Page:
Archive for the ‘geometry’ Category

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Smoke Jumpers and their Amazing Wildfire Maths . . . . . . . . . . . . . . METRIC UNITS

December 5, 2016

mathspig-smoke-jumpers 

With wildfires in Texas and now Australia is facing the fire season, it is time to think about fire fighter maths.

mathspig-metric-units-fire-math

METRIC UNITS

Background Story

On 5th August 1949 Wag Dodge was dropped by parachute with 14 other fire fighters into Mann Gulch, a steep-sided gully in a Montana pine forest. Fire fighters who parachute in to put out small blazes started by lightening are called Smoke Jumpers. As they worked their way down the sides of the gully the breeze was blowing away from them. But the wind soon shifted. This produced an updraft, which increases the speed of the fire front. The 15 Smoke Jumpers turned and started running for their lives uphill.

HOW FAST CAN YOU RUN?

METRIC UNITS

Time Trial:

Mark out a 10 m course. Make 3 time trials.

t1 =

t2 =

t3=

Average your time:

tav = (t1 + t2 + t3)/ 3 =

Your Speed S = 10/tav = ……… m/sec

mathspig-firefirghter-maths-1

HOW FAST IS A GRASS FIRE?

This will, of course, vary depending on the wind speed. A typical grass fire in Australia in a flat area can travel at 20kph (up to 30 kph) in a gentle breeze.

Fire Front Speed Grass Fire

Fire Front Speed = 20 kph = 20 x1000/(60 x 60)

                               = 20 x 0.27777777 = 20 x 0.28 m/sec

                               = 5.6 m/sec

mathspig-firefighter-maths-2

CAN YOU OUT RUN A FIRE?

Average Running Speed Boy 13–14 yo = 3.0 m/sec

Average Running Speed Girl 13–14 yo = 2.4 m/sec

We’ll assume, boy or girl, that you are really motivated and can run away from the fire at top speed of 3.0 m/sec. Now calculate the distance you can run and the fire front moves in 10 secs intervals up to 1 minute.

mathspig-fire-fighter-table-1

This is not looking good. See more Firefighters Need Maths here.

We can do very accurate calculations using simultaneous equations. Wildfire Algebra: Detailed Worksheet using simultaneous equations and solutions  here.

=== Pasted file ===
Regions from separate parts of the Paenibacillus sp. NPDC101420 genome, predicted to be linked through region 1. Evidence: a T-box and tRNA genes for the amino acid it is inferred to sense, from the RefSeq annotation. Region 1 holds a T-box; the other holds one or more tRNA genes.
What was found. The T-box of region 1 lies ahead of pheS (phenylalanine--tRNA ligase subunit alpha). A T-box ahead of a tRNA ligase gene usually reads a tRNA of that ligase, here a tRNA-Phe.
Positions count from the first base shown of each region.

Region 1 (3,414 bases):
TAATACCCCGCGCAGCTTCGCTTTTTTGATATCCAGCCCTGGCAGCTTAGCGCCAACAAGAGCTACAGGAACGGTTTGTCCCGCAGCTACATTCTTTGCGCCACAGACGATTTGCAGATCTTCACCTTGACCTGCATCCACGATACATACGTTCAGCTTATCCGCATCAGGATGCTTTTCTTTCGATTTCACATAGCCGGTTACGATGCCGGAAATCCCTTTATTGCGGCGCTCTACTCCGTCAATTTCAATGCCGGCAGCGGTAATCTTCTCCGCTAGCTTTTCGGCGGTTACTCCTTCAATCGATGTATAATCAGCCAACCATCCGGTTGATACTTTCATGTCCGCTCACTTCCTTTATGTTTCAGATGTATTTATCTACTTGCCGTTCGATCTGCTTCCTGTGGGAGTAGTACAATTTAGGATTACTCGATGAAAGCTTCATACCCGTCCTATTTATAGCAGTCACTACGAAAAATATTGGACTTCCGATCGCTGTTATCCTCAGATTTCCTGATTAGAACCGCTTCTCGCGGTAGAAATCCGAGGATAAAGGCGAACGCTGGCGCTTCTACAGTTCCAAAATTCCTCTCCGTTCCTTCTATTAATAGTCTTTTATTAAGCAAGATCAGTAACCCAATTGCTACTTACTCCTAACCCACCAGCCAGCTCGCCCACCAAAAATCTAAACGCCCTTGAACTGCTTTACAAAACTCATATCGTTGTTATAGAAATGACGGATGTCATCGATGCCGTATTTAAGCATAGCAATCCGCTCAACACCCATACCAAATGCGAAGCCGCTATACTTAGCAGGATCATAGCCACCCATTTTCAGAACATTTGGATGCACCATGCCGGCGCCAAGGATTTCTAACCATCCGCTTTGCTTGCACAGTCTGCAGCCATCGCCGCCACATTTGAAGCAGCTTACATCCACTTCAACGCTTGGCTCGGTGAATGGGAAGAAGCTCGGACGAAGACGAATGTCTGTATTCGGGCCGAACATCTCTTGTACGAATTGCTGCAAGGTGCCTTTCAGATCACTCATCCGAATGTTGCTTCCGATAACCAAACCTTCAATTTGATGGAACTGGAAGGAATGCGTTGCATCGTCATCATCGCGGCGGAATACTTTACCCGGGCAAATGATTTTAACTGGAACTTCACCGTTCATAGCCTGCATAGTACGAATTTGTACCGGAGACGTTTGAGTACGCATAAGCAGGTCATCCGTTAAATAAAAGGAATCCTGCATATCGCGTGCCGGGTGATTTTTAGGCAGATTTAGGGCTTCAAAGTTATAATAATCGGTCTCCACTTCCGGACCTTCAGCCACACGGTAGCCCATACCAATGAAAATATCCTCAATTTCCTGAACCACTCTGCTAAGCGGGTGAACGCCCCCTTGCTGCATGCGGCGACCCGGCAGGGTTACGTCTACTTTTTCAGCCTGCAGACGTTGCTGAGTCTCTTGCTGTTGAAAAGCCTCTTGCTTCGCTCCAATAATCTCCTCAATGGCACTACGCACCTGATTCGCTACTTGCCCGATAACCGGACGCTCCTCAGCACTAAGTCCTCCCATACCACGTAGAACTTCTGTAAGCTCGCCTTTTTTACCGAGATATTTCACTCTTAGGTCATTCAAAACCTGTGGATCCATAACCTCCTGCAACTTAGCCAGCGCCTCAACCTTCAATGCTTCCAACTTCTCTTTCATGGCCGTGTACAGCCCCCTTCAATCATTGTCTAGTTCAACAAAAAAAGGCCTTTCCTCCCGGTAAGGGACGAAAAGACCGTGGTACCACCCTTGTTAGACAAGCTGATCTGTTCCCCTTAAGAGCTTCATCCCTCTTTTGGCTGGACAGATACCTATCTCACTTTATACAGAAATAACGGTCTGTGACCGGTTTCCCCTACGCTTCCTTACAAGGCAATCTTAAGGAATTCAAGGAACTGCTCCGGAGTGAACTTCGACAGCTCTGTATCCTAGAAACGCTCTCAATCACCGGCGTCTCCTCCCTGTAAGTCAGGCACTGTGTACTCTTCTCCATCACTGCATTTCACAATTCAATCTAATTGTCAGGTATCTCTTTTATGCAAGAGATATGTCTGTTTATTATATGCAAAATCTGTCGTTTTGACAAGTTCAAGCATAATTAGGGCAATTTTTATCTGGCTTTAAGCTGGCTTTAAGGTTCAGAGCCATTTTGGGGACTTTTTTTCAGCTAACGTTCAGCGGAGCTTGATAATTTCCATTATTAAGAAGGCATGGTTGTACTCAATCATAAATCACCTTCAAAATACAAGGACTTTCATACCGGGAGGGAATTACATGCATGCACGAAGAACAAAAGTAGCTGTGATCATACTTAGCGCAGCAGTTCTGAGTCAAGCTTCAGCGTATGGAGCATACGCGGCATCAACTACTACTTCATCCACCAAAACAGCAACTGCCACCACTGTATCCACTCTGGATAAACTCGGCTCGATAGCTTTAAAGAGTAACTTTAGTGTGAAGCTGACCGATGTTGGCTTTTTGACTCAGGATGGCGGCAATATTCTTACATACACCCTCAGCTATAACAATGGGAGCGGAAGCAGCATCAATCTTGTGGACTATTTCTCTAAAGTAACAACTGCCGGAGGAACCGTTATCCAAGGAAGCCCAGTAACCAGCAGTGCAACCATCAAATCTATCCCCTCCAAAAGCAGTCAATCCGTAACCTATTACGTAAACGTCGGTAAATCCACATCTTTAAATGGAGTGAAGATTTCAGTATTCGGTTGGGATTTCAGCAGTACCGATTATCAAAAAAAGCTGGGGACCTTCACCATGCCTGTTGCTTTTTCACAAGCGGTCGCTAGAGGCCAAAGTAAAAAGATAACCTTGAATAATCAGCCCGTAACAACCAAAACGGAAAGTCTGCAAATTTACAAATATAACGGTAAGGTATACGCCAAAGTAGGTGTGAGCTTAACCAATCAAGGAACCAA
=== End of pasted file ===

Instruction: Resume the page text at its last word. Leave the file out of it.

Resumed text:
NOW YOU ARE RUNNING UP HILL. WHAT HAPPENS?

We’ll assume, due to being motivated by having a fire licking your heels, that you can run at your top speed up hill for a short time, at least. But here is the problem.

Heat rises and so there is a Chimney Effect pushing the fire uphill. The rule of thumb used by fire fighters is:

Each 10º increase in slope, the fire front speed doubles.

mathspig-cfa-diag

mathspig-fire-fighter-table-2

Now you can calculate the distance travelled by the fire front up a slope at a 30º angle.

Don’t forget you can use the WEB 2.0 Calculator here.

mathspig-fire-fighter-table-3

Even at your top running speed, which is unlikely up a slope, you can run 180 m in 1 minute. In that time the forefront has moved 2688 m or 2.7 km.

It depends how far away you are from the fire front, but it seems you cannot out run this fire front.

Again we can do very accurate calculations using simultaneous equations.

See Firefighters Need Maths here.

Wildfire Algebra: Worksheet and solutions here.

CAN YOU OUT RUN A WILD FIRE?

High winds can turn a bush or forrest fire into a WILD FIRE with wind speeds up to 110 kph and temperatures up to 2000 °C, which can and does melt glass and cars.

The fire front speed doubles with every 10º, so speeds for the fire front can reach 220 kph, 330kph and up to 550kph.

20o-angle-mathspig-2

What happened to the Smoke Jumpers?

When the fire front changed direction Wag Dodge and 14 other Smoke Jumpers found themselves running for their lives up a steep slope. What did Wag do next?

ANS: Here’s the amazing thing. Wag realised he could not out run the fire at that point. So he stopped. Took off his back pack. Took out some MATCHES and lit a fire in the grassy patch in front of him. Just before the firewall hit he threw himself face down on the burnt patch. He survived. The other 14 firefighters did not.

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Smoke Jumpers and their Amazing Wildfire Maths . . . . . . . . . . . . . . USA UNITS

December 5, 2016

 

mathspig-smoke-jumpers 

With wildfires in Texas and now Australia is facing the fire season, it is time to think about fire fighter maths.

mathspig-usa-units-fire-math

 

USA UNITS

Background Story